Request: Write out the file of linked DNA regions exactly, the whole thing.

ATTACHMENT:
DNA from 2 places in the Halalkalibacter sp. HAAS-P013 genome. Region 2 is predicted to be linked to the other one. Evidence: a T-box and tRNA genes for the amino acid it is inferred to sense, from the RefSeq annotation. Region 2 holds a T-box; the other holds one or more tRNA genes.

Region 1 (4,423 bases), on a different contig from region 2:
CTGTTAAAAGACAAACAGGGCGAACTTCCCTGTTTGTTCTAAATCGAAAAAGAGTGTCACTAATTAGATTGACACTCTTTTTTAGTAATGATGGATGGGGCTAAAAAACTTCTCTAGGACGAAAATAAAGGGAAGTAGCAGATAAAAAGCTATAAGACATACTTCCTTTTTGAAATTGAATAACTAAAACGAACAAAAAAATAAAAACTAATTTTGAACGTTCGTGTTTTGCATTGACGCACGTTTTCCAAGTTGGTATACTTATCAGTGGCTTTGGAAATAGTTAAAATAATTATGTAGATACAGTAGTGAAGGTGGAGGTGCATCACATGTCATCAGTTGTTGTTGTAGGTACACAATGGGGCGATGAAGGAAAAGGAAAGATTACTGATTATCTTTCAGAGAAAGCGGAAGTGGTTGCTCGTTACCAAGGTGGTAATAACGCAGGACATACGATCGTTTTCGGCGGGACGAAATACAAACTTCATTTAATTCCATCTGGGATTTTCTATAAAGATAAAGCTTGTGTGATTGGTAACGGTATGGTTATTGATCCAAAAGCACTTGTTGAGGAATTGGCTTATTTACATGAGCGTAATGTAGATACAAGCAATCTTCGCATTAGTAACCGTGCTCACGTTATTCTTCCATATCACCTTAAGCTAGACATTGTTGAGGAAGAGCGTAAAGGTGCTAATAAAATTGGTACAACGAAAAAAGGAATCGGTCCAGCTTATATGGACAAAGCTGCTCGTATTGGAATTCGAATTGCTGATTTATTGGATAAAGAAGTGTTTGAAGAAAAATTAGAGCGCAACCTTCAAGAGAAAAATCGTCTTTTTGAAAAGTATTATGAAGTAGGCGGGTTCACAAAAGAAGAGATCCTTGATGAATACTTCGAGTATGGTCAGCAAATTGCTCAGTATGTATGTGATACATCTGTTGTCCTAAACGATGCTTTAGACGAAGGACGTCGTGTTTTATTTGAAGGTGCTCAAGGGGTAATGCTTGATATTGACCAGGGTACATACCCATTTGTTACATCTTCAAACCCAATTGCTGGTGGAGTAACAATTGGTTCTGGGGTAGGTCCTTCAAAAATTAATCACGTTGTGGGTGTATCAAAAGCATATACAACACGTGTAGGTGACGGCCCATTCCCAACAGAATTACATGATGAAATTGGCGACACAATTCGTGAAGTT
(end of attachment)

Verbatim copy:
DNA from 2 places in the Halalkalibacter sp. HAAS-P013 genome. Region 2 is predicted to be linked to the other one. Evidence: a T-box and tRNA genes for the amino acid it is inferred to sense, from the RefSeq annotation. Region 2 holds a T-box; the other holds one or more tRNA genes.

Region 1 (4,423 bases), on a different contig from region 2:
CTGTTAAAAGACAAACAGGGCGAACTTCCCTGTTTGTTCTAAATCGAAAAAGAGTGTCACTAATTAGATTGACACTCTTTTTTAGTAATGATGGATGGGGCTAAAAAACTTCTCTAGGACGAAAATAAAGGGAAGTAGCAGATAAAAAGCTATAAGACATACTTCCTTTTTGAAATTGAATAACTAAAACGAACAAAAAAATAAAAACTAATTTTGAACGTTCGTGTTTTGCATTGACGCACGTTTTCCAAGTTGGTATACTTATCAGTGGCTTTGGAAATAGTTAAAATAATTATGTAGATACAGTAGTGAAGGTGGAGGTGCATCACATGTCATCAGTTGTTGTTGTAGGTACACAATGGGGCGATGAAGGAAAAGGAAAGATTACTGATTATCTTTCAGAGAAAGCGGAAGTGGTTGCTCGTTACCAAGGTGGTAATAACGCAGGACATACGATCGTTTTCGGCGGGACGAAATACAAACTTCATTTAATTCCATCTGGGATTTTCTATAAAGATAAAGCTTGTGTGATTGGTAACGGTATGGTTATTGATCCAAAAGCACTTGTTGAGGAATTGGCTTATTTACATGAGCGTAATGTAGATACAAGCAATCTTCGCATTAGTAACCGTGCTCACGTTATTCTTCCATATCACCTTAAGCTAGACATTGTTGAGGAAGAGCGTAAAGGTGCTAATAAAATTGGTACAACGAAAAAAGGAATCGGTCCAGCTTATATGGACAAAGCTGCTCGTATTGGAATTCGAATTGCTGATTTATTGGATAAAGAAGTGTTTGAAGAAAAATTAGAGCGCAACCTTCAAGAGAAAAATCGTCTTTTTGAAAAGTATTATGAAGTAGGCGGGTTCACAAAAGAAGAGATCCTTGATGAATACTTCGAGTATGGTCAGCAAATTGCTCAGTATGTATGTGATACATCTGTTGTCCTAAACGATGCTTTAGACGAAGGACGTCGTGTTTTATTTGAAGGTGCTCAAGGGGTAATGCTTGATATTGACCAGGGTACATACCCATTTGTTACATCTTCAAACCCAATTGCTGGTGGAGTAACAATTGGTTCTGGGGTAGGTCCTTCAAAAATTAATCACGTTGTGGGTGTATCAAAAGCATATACAACACGTGTAGGTGACGGCCCATTCCCAACAGAATTACATGATGAAATTGGCGACACAATTCGTGAAGTT